Try on these Skullcaps–Plant Fix

Scutellaria alpina 'Rainbow' shows its stuff

I planted two cultivars of Scutellaria (Skullcap or Helmet flower) in my “dry garden” the fall of 2008 and I’ve become quite attached to them.  Providing ornamental effects not dissimilar to a catmint—they are low, spreading and offer flowers in the blue-violet range.  They also enjoy similar conditions: full sun and well drained, lean soil.  By next spring they should spread to soften the edge of my flagstone path.  I sheared off the dried remains of last year’s foliage in late winter and by spring, new growth had camouflaged the withering foliage of spring blooming bulbs like Ipheion and Puschkinia

A better look at Rainbow Skullcap's bi-color flower

The area around Scutellaria alpina ‘Arcobaleno’ or ‘Rainbow’ is chock with seedlings–I am anxious to see how they compare to my original whose bicolor flowers are blue on top and white on the bottom.  Seedlings will range in color from blues to pinks, hence the cultivar name.  With its 10” height and 2’ spread, the new plants should be easy to accommodate in other parts of my garden; according to the plant tag: it’s hardy to zone 4.  I found it, among other fun and unusual plants at Far Reaches Farm, in Port Townsend, WA. “We’re quite fond of the Skullcaps and their kin and feel as though they should be more widely grown,” say Kelly Dodson and Sue Milliken, proprietors of Far Reaches Farm, who still offer this plant.

Scutellaria x 'Violet Cloud' in early summer

Scutellaria x ‘Violet Cloud’ is a sterile hybrid with smaller, but deeper purple blooms; a more upright, rounded habit–so far to 12”, but the same early summer bloom period.  It has smoother, greener leaves than the alpine skullcap.  I got this little treasure at Cistus Nursery in the Portland Area when on a plant binge with my friend and plant addict, Kathleen.  The plant tag offers Zone 6 as its hardiness.  Unfortunately, Cistus no longer grows this plant, but I believe the grower Monrovia is offering it, so it should be available at fine, independent nurseries.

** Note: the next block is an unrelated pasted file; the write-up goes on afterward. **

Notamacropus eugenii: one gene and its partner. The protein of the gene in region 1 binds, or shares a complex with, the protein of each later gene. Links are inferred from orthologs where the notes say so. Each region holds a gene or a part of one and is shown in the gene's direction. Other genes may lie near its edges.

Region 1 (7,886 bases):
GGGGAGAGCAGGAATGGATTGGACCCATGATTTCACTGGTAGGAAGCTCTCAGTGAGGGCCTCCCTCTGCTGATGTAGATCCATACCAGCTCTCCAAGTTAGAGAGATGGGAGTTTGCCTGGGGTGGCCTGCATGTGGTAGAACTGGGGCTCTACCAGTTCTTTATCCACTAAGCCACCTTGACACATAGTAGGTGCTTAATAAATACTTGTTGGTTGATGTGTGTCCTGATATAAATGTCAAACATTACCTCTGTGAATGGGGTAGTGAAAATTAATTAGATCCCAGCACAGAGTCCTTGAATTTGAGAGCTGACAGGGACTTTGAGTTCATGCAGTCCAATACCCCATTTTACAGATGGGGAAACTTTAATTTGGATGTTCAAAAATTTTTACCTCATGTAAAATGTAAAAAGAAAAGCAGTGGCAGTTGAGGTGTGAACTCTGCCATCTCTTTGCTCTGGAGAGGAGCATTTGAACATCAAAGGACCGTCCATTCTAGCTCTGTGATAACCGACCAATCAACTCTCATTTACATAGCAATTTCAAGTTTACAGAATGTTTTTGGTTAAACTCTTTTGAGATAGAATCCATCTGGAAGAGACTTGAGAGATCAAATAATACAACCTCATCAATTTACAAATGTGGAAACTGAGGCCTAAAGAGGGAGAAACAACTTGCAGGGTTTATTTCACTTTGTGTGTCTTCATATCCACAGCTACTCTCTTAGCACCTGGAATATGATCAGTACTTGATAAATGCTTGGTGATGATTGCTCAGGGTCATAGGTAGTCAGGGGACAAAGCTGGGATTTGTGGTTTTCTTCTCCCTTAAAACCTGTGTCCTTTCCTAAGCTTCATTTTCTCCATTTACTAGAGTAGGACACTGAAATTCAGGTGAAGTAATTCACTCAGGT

Flush with these two successes, I am on the hunt for more Scutellaria for my garden.  According to The American Horticulture Society A-Z Encyclopedia of Garden Plants, there are more than 300 species.  Oh joy!

Far Reaches Farm–Port Townsend, WA

Cistus Nursery–Portland, OR

© Colleen Miko 2010.

About Colleen Miko

Colleen Miko is a certified professional horticulturist with 20 years experience in landscape design who has designed award winning gardens for the NW Flower & Garden Show as well as HGTV’s “Landscaper’s Challenge”. Colleen is freelance garden writer and speaker.
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2 Responses to Try on these Skullcaps–Plant Fix

  1. We’re lucky to have a couple of species in the county, and they’re great finds in the spring when they bloom. Their diversity really picks up the farther north in California you go, and by the time you get to Washington State I wouldn’t be surprised if you have an amazing selection. ‘Violet Cloud’ looks like a great garden find for you. Definitely a genus deserving of more attention.

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